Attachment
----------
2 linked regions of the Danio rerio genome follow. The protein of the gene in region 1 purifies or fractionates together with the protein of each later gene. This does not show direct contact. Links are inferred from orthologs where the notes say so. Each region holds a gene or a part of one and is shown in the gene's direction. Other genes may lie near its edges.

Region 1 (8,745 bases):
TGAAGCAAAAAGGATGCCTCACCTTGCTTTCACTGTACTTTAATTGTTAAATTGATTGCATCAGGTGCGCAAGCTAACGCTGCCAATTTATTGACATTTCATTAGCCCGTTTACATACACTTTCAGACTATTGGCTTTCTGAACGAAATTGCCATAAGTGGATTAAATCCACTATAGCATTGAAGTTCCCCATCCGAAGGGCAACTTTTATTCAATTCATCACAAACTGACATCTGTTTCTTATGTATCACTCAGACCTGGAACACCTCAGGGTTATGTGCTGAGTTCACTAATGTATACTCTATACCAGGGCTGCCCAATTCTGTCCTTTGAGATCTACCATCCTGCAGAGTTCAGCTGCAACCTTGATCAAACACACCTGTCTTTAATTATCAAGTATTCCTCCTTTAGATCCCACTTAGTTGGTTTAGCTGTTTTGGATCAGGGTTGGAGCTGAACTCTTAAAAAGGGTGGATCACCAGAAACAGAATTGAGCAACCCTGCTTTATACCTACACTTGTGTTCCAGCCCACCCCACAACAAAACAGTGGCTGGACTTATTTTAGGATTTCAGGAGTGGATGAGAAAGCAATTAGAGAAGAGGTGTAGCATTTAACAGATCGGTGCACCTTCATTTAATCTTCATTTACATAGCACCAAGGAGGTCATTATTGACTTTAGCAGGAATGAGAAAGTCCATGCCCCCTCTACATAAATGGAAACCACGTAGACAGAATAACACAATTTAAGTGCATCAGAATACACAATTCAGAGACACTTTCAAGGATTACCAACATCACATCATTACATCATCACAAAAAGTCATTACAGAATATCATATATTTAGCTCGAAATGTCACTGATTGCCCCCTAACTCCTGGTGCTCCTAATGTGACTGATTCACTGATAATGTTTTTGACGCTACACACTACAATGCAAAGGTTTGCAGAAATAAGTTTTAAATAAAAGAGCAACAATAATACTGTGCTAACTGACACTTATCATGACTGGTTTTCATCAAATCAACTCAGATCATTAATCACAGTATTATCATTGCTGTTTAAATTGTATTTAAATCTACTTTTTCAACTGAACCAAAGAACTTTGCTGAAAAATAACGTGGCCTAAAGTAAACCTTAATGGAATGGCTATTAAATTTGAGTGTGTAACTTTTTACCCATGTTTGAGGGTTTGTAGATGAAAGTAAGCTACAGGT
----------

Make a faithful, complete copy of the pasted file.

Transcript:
2 linked regions of the Danio rerio genome follow. The protein of the gene in region 1 purifies or fractionates together with the protein of each later gene. This does not show direct contact. Links are inferred from orthologs where the notes say so. Each region holds a gene or a part of one and is shown in the gene's direction. Other genes may lie near its edges.

Region 1 (8,745 bases):
TGAAGCAAAAAGGATGCCTCACCTTGCTTTCACTGTACTTTAATTGTTAAATTGATTGCATCAGGTGCGCAAGCTAACGCTGCCAATTTATTGACATTTCATTAGCCCGTTTACATACACTTTCAGACTATTGGCTTTCTGAACGAAATTGCCATAAGTGGATTAAATCCACTATAGCATTGAAGTTCCCCATCCGAAGGGCAACTTTTATTCAATTCATCACAAACTGACATCTGTTTCTTATGTATCACTCAGACCTGGAACACCTCAGGGTTATGTGCTGAGTTCACTAATGTATACTCTATACCAGGGCTGCCCAATTCTGTCCTTTGAGATCTACCATCCTGCAGAGTTCAGCTGCAACCTTGATCAAACACACCTGTCTTTAATTATCAAGTATTCCTCCTTTAGATCCCACTTAGTTGGTTTAGCTGTTTTGGATCAGGGTTGGAGCTGAACTCTTAAAAAGGGTGGATCACCAGAAACAGAATTGAGCAACCCTGCTTTATACCTACACTTGTGTTCCAGCCCACCCCACAACAAAACAGTGGCTGGACTTATTTTAGGATTTCAGGAGTGGATGAGAAAGCAATTAGAGAAGAGGTGTAGCATTTAACAGATCGGTGCACCTTCATTTAATCTTCATTTACATAGCACCAAGGAGGTCATTATTGACTTTAGCAGGAATGAGAAAGTCCATGCCCCCTCTACATAAATGGAAACCACGTAGACAGAATAACACAATTTAAGTGCATCAGAATACACAATTCAGAGACACTTTCAAGGATTACCAACATCACATCATTACATCATCACAAAAAGTCATTACAGAATATCATATATTTAGCTCGAAATGTCACTGATTGCCCCCTAACTCCTGGTGCTCCTAATGTGACTGATTCACTGATAATGTTTTTGACGCTACACACTACAATGCAAAGGTTTGCAGAAATAAGTTTTAAATAAAAGAGCAACAATAATACTGTGCTAACTGACACTTATCATGACTGGTTTTCATCAAATCAACTCAGATCATTAATCACAGTATTATCATTGCTGTTTAAATTGTATTTAAATCTACTTTTTCAACTGAACCAAAGAACTTTGCTGAAAAATAACGTGGCCTAAAGTAAACCTTAATGGAATGGCTATTAAATTTGAGTGTGTAACTTTTTACCCATGTTTGAGGGTTTGTAGATGAAAGTAAGCTACAGGT